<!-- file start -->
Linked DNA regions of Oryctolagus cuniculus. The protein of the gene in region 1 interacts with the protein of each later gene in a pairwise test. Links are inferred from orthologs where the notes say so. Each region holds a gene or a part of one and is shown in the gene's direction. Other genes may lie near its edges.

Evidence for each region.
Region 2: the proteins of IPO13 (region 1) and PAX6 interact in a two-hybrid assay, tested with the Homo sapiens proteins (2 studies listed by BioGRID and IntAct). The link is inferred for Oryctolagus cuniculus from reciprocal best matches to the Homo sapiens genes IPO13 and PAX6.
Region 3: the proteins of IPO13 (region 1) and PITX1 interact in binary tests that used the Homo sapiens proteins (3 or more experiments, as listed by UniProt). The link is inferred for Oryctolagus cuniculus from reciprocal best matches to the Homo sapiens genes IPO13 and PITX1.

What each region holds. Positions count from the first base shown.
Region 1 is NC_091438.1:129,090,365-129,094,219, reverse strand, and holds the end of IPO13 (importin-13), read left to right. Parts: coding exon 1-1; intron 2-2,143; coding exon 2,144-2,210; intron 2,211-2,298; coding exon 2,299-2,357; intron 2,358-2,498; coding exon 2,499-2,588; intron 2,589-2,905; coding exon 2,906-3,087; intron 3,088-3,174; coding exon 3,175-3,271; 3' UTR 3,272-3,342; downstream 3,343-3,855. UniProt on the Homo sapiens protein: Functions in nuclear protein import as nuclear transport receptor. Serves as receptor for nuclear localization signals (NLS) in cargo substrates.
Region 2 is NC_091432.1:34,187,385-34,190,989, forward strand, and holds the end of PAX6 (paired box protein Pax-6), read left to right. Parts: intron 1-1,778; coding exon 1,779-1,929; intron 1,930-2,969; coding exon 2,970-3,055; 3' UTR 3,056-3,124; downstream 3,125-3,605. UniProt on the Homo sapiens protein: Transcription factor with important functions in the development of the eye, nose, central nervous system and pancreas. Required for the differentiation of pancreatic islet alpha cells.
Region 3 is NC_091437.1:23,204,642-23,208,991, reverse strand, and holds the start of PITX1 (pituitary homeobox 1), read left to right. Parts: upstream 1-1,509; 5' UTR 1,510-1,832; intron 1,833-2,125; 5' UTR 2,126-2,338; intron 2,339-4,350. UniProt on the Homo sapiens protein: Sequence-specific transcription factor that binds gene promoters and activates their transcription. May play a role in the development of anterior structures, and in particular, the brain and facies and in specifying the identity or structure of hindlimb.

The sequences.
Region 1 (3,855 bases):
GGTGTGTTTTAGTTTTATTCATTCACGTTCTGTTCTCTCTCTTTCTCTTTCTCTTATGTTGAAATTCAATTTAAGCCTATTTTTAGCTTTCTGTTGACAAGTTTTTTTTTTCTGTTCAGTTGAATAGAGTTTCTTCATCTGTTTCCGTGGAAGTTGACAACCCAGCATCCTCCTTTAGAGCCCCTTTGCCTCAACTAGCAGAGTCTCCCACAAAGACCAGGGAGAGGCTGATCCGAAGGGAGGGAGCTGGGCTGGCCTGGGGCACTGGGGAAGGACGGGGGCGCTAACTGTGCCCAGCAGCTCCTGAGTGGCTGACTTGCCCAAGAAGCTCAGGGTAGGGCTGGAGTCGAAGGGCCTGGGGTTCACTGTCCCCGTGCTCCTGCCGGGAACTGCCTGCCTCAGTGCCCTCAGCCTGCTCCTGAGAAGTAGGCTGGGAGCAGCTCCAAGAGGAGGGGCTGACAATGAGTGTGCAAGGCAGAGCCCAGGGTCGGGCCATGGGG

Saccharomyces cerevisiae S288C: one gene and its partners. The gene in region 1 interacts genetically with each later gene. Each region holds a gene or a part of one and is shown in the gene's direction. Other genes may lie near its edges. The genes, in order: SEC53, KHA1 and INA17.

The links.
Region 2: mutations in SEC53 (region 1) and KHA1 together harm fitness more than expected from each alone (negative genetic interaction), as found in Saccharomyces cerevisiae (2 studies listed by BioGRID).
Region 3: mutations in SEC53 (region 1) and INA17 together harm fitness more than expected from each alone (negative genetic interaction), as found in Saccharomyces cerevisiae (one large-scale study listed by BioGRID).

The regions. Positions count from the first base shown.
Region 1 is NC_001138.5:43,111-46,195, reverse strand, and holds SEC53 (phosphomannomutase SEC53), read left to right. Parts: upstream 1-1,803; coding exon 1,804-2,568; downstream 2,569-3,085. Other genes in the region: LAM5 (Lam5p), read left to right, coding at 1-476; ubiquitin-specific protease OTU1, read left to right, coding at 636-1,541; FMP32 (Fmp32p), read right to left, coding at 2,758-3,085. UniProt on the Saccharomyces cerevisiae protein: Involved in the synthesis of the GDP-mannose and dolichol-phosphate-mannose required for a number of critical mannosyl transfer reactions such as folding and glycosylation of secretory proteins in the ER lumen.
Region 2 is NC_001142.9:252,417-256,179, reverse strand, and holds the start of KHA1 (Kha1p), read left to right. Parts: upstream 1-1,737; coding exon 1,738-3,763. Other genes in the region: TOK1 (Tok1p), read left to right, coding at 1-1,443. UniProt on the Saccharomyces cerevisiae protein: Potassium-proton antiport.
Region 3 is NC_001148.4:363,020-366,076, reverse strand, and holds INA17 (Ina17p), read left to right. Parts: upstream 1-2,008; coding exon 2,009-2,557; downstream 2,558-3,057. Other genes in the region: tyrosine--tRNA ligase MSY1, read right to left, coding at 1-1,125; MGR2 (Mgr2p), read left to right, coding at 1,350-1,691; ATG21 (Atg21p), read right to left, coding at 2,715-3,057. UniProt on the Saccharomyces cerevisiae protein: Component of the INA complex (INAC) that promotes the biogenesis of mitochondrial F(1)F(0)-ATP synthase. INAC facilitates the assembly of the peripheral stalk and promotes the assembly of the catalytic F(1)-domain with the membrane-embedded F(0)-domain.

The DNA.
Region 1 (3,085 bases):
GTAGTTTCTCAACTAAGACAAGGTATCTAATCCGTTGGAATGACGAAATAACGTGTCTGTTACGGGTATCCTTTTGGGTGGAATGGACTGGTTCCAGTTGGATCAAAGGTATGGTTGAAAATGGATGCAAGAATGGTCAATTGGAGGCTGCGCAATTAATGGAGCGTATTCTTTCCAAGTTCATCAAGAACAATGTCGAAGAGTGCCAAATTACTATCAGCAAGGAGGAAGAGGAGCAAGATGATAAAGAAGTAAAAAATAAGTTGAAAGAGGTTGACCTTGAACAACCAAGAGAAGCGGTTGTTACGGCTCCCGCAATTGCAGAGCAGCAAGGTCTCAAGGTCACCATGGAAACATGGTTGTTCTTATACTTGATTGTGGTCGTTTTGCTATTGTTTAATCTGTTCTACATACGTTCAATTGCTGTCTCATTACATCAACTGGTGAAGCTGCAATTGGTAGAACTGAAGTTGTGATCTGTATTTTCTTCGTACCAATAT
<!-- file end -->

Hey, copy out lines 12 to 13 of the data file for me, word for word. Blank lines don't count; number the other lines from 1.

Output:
Saccharomyces cerevisiae S288C: one gene and its partners. The gene in region 1 interacts genetically with each later gene. Each region holds a gene or a part of one and is shown in the gene's direction. Other genes may lie near its edges. The genes, in order: SEC53, KHA1 and INA17.

The links.